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6 J. Tax'n Fin. Products 17 (2006-2007)
SPACs: A Sound Investment or Blind Leap of Faith

handle is hein.journals/jrlfin6 and id is 69 raw text is: 
Volume 6 Issue 2 2006

SPACs: A Sound Investment or

Blind Leap of Faith?*

                                                    By Bruce Rader and Shane de Bzirca

The SPAC, special purpose acquisition company,
is an investment vehicle that gained attention and
dramatically increased in use during 2005. While
this type of investment vehicle was associated
with fraud and.misuse in the late 1980s, leaders
in business, finance and government are now
taking interest once again. The question remains
though whether these renamed and revamped
blank check companies are sound investments or
blind leaps of faith.
    A special or specified purpose acquisition
 company 1SPAC), which has been called a mix
 between an initial public offering (IPO) and a re-
 verse merger, is a relatively new investment vehicle
 designed to raise capital through the public equity
 markets. Since January 2005, nearly 50 SPACs
 have filed registration statements with the SEC,
 compared with only 14 such filings during all of
 2004, and 19 have successfully closed their IPOs.1
 In fact, SPACs comprise almost 22 percent of the
 total number of IPO registrants in 2005.2 Despite
 the large number of SPAC filings and a number
 of completed IPOs, as of October 2005, Interna-
 tional Shipping Enterprises, Inc. (ISE) was the only
 publiclytraded SPAC to consummate a successful
 acquisition in 2005. Looking at all deals within
 the past 2 years, only three SPACs have had deals
 approved by their stockholders and a further five
 have signed acquisition agreements.'
   SPACs still have not gained mainstream acceptance
 within the financial and investment communities;
 and they raise numerous issues as to their investment
 soundness.5 This article reviews the regulatory under-
 pinnings of the SPAC and some issues to consider in
 investing in or doing business with a SPAC.6

 Bruce Rader is a partner and Shane de Bfurca is an associate
 in the corporate practice of Chadbourne & Parke LLP in Neu-
   York, NY. Beth Rogers, another associate in the corporate
         practice, helped in preparing this article.


Regulatory Framework
of SPACs
A SPAC is a type of blank check company, or a
newly-formed company without any business op-
erations, revenues, assets, operating history, or plan
of operations, formed for the express purpose of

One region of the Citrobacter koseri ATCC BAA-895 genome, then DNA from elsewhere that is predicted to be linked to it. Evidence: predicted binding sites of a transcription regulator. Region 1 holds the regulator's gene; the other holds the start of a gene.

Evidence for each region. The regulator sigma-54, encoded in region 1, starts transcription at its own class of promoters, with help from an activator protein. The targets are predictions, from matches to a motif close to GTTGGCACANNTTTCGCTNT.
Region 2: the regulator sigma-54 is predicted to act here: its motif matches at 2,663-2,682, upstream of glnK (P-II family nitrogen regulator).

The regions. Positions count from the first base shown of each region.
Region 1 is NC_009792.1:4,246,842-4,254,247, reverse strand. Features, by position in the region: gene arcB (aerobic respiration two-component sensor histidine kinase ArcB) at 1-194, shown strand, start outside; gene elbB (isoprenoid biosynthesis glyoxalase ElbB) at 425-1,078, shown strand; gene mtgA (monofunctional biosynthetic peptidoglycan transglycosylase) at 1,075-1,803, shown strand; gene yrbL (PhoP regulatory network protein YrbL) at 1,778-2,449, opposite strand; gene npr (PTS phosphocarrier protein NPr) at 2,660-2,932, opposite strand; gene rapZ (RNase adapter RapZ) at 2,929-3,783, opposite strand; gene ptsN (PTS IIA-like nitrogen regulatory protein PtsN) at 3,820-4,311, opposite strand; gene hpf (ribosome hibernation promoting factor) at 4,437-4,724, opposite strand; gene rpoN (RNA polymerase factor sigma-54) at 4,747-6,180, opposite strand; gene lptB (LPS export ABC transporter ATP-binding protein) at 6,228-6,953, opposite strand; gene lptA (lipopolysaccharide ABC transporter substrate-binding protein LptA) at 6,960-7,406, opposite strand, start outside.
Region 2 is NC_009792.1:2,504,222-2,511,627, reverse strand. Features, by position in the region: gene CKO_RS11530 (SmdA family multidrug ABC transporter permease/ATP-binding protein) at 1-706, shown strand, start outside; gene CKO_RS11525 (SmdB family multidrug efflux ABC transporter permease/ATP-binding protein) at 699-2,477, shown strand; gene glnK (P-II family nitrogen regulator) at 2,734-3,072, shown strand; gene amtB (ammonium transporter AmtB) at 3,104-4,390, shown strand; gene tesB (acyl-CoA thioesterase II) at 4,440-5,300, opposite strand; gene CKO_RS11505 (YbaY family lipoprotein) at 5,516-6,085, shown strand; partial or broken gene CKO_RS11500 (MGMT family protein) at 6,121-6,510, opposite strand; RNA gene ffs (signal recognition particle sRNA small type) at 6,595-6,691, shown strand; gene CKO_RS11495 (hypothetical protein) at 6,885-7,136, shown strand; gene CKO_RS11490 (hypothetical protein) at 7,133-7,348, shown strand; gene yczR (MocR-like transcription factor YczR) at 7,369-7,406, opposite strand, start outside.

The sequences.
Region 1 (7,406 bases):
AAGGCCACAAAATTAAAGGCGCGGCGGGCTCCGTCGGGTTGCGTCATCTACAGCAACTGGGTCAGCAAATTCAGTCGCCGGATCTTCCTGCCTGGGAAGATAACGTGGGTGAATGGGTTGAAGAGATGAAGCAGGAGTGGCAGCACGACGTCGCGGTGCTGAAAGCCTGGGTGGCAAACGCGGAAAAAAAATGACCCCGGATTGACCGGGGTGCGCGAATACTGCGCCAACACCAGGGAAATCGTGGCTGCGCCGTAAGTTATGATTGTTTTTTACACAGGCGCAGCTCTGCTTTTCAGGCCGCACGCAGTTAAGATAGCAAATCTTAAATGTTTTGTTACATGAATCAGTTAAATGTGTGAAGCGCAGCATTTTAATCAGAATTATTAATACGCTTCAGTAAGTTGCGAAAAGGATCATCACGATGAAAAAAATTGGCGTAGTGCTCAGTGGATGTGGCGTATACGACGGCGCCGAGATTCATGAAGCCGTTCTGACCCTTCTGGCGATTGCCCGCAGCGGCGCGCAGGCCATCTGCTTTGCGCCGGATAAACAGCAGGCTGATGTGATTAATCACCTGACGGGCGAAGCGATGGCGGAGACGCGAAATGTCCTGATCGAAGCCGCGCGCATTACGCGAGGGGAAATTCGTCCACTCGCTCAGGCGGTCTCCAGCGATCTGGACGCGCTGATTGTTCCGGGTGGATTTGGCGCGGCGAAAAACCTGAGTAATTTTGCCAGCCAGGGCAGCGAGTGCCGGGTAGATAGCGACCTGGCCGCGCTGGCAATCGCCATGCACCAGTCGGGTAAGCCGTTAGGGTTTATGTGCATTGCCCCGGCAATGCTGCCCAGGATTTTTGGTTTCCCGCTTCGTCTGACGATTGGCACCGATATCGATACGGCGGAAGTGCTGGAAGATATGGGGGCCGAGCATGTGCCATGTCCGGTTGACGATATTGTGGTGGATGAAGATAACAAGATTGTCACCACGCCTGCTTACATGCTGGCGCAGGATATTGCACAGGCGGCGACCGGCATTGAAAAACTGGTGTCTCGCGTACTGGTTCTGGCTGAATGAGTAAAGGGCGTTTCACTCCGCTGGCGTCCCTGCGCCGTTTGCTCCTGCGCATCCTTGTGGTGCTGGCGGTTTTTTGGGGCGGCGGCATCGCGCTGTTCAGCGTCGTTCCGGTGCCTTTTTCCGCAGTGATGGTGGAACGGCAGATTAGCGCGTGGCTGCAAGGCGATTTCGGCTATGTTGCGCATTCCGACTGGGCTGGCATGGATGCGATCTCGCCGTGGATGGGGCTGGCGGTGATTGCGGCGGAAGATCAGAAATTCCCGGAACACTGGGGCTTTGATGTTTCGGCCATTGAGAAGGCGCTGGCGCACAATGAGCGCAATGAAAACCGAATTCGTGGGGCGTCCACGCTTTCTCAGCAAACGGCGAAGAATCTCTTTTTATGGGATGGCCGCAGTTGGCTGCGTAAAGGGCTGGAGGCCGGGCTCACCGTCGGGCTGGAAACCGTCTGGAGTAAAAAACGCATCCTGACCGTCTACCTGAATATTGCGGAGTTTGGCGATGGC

implementing a merger, asset acquisition, or similar
business combination. Blank check companies have
been around for years, the late 1980s was a heyday
for such companies. For the years 1987 through
1990, there were approximately 2,700 blank check-
type offerings for an aggregate of S9,590,000,000.7
It is unclear how much of this amount was actually
raised or used to acquire new companies, but fraud
became rampant as promoters only had to disclose
that the company had no assets but hoped to build
a business through a merger or acquisition.
  Because of market manipulation and fraud result-
ing from some blank check companies, the SEC,
NASAA, NASD and the self-regulatory organizations
sought the help of Congress. As a result, the Penny
Stock Reform Act of 1990 came into existence; and
Section 7 of the Securities Act of 1933 (Securities
Act) was amended to give the SEC power to pre-
scribe special rules for blank check companies filing
a registration statement under the Securities ActY
Among those special rules, the SEC was specifically
authorized to require such issuers to provide timely
disclosure prior to and after the effectiveness of such
registration statements of information regarding the
company to be acquired, use of the proceeds, or any
additional information to prevent the registration
statement from being misleading.U Under Section
7(b) of the Securities Act, a blank check company
is defined as any development stage company that
is issuing a penny stock and that (1) has no specific
business plan or purpose, or (2) has indicated that
it business plan is to merge with an unidentified
company or companies.1

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